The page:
Function transpose() returns a reference to a new graph object representing the transpose of G, and copyGraph() returns a reference to a new graph which is a copy of G. Both transpose() and copyGraph()

could be considered constructors since they create new graph objects. Function printGraph() prints the adjacency list representation of G to the file pointed to by out. Obviously there is much in common between the graph module in this project and the one in pa4. If you wish, you may simply add functionality necessary for this project to the previous module, although it is not required that you do so. You should make note of choices such as this in your README file.

The client of your Graph module will be called FindComponents. It will take two command line arguments giving the names of the input and output files respectively:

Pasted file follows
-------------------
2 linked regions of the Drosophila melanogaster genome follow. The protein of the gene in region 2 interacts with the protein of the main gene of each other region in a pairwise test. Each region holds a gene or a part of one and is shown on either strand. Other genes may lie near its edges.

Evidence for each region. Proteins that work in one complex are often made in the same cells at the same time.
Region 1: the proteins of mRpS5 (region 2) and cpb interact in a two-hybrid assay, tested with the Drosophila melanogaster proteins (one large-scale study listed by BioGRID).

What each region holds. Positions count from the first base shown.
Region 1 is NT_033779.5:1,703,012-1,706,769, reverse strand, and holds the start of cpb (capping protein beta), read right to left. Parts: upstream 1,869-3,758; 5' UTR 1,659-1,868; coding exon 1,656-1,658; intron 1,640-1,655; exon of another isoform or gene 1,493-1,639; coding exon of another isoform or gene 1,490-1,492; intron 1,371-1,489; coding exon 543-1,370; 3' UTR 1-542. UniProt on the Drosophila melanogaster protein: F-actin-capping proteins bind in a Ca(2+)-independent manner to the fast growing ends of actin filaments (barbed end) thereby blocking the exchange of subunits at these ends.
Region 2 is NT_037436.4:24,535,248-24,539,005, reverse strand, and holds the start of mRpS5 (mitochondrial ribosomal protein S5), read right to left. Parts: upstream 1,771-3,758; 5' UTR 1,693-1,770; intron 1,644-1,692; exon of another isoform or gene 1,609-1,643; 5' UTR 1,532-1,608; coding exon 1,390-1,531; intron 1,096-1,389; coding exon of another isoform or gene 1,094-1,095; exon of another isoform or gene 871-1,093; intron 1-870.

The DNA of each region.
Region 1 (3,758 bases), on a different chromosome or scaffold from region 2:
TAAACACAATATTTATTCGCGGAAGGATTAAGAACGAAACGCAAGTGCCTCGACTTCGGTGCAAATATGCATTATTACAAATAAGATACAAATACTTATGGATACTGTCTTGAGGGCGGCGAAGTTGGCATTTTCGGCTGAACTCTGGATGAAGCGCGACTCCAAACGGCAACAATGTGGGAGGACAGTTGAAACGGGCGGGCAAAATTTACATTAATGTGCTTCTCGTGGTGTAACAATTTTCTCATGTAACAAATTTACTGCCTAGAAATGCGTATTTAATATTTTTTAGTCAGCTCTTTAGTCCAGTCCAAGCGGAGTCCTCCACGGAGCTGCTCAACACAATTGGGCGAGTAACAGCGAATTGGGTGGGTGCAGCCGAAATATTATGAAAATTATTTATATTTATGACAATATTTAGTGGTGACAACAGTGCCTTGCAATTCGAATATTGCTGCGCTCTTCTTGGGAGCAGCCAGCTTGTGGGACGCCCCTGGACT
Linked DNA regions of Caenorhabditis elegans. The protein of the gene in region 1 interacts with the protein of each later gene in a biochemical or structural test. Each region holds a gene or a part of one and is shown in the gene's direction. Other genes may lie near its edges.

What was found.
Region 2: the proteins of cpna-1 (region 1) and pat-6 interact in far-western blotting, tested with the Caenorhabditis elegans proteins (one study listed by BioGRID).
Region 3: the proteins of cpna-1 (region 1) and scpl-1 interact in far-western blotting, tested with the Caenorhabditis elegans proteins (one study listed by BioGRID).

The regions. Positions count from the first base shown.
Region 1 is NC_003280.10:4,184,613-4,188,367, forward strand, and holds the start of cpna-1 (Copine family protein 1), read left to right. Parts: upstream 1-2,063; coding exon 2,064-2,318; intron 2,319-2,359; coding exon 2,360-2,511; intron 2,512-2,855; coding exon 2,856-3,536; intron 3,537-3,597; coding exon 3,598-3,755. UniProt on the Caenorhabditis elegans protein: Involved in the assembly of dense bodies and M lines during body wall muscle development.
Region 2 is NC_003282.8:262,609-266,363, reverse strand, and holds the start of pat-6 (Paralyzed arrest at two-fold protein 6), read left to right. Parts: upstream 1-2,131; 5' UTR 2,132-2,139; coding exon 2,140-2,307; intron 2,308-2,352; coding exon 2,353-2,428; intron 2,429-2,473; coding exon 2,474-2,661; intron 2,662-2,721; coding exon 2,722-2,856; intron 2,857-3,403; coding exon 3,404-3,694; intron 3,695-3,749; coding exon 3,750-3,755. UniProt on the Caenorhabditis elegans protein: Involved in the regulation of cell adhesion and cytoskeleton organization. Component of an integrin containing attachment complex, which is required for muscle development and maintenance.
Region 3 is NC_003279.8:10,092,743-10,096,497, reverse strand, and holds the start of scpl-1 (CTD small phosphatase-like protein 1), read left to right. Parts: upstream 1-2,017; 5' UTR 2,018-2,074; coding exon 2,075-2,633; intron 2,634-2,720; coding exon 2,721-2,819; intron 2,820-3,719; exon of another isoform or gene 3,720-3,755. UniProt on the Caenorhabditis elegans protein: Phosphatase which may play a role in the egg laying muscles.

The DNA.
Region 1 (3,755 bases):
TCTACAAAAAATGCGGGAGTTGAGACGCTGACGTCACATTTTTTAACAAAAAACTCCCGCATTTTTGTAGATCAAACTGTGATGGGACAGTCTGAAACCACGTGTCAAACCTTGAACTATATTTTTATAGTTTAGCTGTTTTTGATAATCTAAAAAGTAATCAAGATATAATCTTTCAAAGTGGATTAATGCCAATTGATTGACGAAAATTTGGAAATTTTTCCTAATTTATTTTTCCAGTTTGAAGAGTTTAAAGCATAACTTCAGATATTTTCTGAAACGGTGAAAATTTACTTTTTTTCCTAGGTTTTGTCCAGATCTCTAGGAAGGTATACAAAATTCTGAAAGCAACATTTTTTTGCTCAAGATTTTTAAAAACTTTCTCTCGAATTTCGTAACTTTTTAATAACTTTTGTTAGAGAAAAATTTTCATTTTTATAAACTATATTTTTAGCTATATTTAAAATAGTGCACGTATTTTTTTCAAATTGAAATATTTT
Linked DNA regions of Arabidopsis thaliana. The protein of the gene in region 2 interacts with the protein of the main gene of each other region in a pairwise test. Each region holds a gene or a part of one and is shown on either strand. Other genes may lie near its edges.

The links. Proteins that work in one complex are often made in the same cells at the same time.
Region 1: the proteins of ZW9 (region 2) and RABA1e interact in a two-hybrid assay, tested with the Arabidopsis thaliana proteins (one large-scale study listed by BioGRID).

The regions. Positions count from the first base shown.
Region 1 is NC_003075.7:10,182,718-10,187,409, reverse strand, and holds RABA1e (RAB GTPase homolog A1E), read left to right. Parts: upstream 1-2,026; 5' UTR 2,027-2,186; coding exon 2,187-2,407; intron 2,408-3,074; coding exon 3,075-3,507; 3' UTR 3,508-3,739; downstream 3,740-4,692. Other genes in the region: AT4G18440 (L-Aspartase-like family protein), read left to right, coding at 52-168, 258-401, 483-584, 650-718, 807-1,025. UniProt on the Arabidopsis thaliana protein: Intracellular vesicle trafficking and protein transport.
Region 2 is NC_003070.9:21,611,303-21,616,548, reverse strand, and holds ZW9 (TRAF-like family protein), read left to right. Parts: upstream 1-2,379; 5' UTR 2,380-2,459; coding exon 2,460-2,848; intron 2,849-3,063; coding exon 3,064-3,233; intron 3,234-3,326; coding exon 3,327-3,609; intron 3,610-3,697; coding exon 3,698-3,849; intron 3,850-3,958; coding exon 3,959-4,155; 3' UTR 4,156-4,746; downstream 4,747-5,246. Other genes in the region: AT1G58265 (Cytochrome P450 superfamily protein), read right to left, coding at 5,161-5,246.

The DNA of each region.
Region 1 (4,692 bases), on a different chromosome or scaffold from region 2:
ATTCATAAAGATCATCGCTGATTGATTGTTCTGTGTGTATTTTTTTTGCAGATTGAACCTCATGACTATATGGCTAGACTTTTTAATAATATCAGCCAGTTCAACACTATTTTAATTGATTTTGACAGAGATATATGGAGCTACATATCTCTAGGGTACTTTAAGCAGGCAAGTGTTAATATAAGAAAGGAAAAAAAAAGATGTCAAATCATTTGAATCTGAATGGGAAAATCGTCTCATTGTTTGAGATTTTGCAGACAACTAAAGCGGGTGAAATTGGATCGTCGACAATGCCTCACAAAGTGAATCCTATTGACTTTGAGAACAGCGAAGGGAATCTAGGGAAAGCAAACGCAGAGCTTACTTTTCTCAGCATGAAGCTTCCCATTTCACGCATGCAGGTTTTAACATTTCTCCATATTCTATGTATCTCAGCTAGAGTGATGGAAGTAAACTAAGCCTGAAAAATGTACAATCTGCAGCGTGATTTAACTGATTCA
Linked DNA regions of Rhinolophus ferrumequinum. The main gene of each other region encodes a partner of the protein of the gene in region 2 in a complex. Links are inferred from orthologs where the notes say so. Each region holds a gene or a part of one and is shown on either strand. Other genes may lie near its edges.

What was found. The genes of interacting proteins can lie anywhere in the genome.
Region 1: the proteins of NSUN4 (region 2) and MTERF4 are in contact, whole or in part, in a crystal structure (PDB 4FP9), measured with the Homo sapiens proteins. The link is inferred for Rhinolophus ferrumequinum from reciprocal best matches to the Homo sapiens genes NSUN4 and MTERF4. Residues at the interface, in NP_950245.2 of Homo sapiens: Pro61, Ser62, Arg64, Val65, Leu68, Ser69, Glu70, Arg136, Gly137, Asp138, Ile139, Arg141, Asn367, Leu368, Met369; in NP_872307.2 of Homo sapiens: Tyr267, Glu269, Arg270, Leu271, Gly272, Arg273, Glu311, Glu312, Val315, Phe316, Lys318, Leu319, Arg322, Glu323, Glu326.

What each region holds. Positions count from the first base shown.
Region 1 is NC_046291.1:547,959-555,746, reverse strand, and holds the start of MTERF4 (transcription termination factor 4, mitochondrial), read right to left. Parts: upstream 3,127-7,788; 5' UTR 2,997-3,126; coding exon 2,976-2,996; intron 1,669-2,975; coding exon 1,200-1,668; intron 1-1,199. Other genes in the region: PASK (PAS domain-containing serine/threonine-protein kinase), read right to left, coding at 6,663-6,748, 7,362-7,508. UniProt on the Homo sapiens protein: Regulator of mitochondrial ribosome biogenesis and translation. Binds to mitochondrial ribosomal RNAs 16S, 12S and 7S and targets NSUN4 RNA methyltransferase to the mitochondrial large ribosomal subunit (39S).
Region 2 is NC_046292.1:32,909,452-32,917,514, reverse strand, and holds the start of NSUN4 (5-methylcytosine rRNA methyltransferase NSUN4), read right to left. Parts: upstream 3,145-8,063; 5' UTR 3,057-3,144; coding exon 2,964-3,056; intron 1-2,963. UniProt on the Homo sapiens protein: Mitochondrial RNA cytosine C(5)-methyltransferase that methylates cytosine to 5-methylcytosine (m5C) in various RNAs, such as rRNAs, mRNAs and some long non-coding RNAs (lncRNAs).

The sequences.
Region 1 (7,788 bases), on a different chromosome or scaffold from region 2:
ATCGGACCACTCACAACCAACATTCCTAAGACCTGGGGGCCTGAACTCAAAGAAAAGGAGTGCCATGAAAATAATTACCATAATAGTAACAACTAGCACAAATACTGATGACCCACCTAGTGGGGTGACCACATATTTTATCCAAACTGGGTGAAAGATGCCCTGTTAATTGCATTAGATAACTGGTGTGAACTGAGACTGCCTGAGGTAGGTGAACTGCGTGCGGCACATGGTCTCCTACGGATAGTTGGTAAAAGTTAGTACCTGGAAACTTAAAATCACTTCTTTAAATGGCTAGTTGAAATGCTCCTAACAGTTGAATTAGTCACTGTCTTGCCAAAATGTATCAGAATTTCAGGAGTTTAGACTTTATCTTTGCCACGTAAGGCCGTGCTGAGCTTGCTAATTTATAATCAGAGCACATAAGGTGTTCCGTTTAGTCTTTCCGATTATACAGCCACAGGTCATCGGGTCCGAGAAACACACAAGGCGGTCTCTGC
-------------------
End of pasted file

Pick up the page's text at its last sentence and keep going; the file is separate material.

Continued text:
% FindComponents infile outfile

The main program FindComponents will do the following:

• Read the input file.

• Assemble a graph object G using newGraph() and addArc().

• Print the adjacency list representation of G to the output file.

 • Run DFS on G and G T , processing the vertices in the second call by decreasing finish times from the first call.
• Determine the strong components of G.

• Print the strong components of G to the output file in topologically sorted order.

After the second call to DFS(), the List parameter S can be used to determine the strong components of G. You should trace the algorithm Strongly-Connected-Components (p.554) on several small examples, keeping track of the List S to see how this can be done. Input and output file formats are illustrated in the following example, which corresponds to the directed graph on the first page of this handout:

 Input: Output: 8 Adjacency list representation of G: 1 2 1: 2 2 3 2: 3 5 6 2 5 3: 4 7 2 6 4: 3 8 3 4 5: 1 6 3 7 6: 7 4 3 7: 6 8 4 8 8: 8 5 1 5 6 G contains 4 strongly connected components: 6 7 Component 1: 1 5 2 7 6 Component 2: 3 4 7 8 Component 3: 7 6 8 8 Component 4: 8 0 0